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Chase the Two Stunning Eclipses Coming to the U.S. Soon

In October and April, solar eclipses will dazzle the United States

by Everen Brown

September 21, 2023

Annular solar eclipse 2020 / Photo: Matthew Starling/iStock/Getty Images

On October 14, an annular eclipse will stretch from Oregon to Texas, covering eight states. Utah Luxury Tours is offering itineraries that include visits to three of the state’s national parks with a chance to see the eclipse. CEO Brian Murphy says, “Bryce Canyon’s hoodoos form a natural amphitheater for viewing the eclipse and provide spectacular photo opportunities.” These luxury packages can be combined with the Rocky Mountaineer train leaving from Denver or a Las Vegas round-trip tour. Red rocks, petroglyphs and the “ring of fire” make for a unique eclipse experience in America’s Southwest.

The grand show in the sky will continue April 8 with a total solar eclipse across North America. The path of totality makes it viewable from Mexico, then northeast through Texas, passing over 13 states and six Canadian provinces before it ends at the Atlantic Ocean. Weather permitting, it might set the record for the most people viewing an eclipse.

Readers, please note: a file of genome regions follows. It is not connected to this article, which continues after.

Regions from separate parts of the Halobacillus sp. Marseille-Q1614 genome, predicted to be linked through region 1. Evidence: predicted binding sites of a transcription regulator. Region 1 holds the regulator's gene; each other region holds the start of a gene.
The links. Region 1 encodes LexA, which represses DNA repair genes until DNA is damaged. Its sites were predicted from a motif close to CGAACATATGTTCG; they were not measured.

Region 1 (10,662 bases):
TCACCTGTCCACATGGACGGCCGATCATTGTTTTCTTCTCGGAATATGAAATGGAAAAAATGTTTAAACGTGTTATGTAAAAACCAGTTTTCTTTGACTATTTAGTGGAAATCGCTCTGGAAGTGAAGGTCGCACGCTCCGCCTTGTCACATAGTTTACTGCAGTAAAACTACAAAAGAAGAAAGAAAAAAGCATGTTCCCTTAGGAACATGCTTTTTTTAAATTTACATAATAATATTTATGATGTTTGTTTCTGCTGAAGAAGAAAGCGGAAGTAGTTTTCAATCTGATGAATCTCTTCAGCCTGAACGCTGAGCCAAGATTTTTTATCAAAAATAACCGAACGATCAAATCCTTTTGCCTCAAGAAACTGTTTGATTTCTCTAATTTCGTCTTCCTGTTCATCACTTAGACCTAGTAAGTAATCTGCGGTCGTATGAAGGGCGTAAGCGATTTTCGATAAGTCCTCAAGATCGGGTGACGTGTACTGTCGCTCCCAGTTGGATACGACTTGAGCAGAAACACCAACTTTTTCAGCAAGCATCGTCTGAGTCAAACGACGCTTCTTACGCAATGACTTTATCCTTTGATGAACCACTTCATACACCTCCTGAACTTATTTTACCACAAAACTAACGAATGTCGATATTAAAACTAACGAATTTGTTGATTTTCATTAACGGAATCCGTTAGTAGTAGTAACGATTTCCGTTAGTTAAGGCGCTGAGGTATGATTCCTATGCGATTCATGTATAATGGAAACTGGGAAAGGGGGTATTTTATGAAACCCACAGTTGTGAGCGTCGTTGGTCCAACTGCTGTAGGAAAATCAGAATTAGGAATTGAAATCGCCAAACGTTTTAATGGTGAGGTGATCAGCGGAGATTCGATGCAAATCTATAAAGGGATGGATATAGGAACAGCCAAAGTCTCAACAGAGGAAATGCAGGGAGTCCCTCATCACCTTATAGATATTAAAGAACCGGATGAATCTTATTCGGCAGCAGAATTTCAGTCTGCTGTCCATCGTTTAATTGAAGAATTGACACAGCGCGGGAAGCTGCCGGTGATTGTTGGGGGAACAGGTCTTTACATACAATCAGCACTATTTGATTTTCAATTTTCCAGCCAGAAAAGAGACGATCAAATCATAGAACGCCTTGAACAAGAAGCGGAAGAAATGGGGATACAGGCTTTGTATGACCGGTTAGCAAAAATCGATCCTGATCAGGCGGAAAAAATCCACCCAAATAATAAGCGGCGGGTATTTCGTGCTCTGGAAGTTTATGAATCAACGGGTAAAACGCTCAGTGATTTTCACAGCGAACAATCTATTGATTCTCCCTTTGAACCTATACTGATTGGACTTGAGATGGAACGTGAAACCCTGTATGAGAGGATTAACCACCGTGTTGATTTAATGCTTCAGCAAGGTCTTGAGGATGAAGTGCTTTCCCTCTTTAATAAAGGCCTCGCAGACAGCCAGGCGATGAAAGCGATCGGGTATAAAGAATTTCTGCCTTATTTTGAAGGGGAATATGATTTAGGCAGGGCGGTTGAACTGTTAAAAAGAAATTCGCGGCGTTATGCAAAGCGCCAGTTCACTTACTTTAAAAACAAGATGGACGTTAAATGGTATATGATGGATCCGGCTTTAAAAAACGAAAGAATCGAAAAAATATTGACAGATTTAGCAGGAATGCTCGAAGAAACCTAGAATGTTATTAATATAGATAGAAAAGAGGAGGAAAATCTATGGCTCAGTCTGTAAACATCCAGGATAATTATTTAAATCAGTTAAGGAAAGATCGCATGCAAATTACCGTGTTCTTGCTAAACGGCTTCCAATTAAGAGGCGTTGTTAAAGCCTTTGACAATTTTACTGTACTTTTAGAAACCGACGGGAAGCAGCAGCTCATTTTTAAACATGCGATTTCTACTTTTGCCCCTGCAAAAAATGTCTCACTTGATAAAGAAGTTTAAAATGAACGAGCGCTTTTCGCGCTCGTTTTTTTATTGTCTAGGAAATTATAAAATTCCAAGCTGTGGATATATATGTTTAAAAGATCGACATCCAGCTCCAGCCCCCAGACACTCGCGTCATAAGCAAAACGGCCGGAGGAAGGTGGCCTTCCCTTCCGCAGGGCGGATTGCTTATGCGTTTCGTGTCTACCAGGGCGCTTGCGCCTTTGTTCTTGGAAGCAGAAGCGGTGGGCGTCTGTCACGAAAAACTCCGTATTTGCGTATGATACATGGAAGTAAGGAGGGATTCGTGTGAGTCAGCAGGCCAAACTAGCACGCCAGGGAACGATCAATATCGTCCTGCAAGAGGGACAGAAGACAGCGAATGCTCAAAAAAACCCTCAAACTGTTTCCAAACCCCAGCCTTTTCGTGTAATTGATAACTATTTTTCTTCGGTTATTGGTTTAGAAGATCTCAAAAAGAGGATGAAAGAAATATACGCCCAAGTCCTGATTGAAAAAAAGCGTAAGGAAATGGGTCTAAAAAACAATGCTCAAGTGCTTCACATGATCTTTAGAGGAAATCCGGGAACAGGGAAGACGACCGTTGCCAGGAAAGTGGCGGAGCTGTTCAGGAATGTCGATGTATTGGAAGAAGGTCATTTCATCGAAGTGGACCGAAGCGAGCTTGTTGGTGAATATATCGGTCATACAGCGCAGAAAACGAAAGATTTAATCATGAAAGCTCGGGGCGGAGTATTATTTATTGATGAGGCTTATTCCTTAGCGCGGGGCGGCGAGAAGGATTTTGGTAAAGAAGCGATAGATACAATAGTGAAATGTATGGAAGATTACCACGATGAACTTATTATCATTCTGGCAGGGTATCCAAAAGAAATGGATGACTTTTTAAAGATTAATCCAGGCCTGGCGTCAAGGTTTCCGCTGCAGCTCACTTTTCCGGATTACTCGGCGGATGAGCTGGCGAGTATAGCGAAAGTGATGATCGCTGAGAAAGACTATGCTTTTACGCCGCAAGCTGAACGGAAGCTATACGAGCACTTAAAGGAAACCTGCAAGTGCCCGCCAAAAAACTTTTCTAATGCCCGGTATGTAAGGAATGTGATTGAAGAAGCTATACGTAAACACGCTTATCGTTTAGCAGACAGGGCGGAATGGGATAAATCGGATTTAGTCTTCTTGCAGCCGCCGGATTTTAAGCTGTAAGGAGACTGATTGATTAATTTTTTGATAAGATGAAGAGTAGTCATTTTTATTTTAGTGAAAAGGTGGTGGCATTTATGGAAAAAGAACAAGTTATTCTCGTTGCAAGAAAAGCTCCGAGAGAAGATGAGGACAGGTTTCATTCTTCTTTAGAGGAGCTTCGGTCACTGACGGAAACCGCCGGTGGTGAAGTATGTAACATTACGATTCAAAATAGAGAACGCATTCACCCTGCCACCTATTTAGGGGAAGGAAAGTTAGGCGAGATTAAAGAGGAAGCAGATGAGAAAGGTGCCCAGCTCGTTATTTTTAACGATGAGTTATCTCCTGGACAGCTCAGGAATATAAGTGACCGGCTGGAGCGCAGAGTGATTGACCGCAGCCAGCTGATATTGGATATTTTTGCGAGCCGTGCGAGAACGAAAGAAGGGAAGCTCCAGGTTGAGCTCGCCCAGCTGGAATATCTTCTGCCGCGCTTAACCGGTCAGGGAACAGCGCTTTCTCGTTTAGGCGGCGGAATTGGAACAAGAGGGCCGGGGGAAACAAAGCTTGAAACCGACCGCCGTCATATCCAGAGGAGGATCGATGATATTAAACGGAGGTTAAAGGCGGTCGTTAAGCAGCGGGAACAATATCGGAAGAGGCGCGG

In Utah, Bryce Canyon’s hoodoos provide an ideal place for viewing the eclipse / Photo: Drew Hayes/Unsplash

Polly White, cofounder of, reminds eclipse chasers that they are “seeing the solar system in action and are standing in the shadow of the moon during totality.” She adds, “Many people cry when they see their first eclipse as they are overcome with emotion viewing this dramatic event.”

White has traveled the globe and is excited to see these eclipses crossing over her home in Santa Fe, New Mexico. “The golden ring of an annular eclipse appears otherworldly—especially if you did not know what was happening.”

The sun’s corona is an important part of an eclipse, White notes. “During totality, be sure to observe how far out the corona extends into space.” Her best advice for first-timers? “Don’t try to take photos—just enjoy the experience.” Killeen, Texas, a city of 159,000 people, expects its population may double during the April 8 event, as totality will last four minutes and 16 seconds, making it a prime viewing location.

Killeen is hosting an eclipse festival to help citizens and visitors get the most out of the experience. The Mayborn Science Theater will host educational solar eclipse events all week, leading up to the big show. With 23 parks as possible viewing areas, the city has been preparing for more than a year. With an emphasis on traffic management and safety eyewear, it will be ready for the influx of eclipse chasers.

From countryside festivals to city celebrations, eclipse events are being held throughout the country. Book soon, because if you miss these celestial happenings, you will have to wait until 2045 for the next total solar eclipse to return to the United States.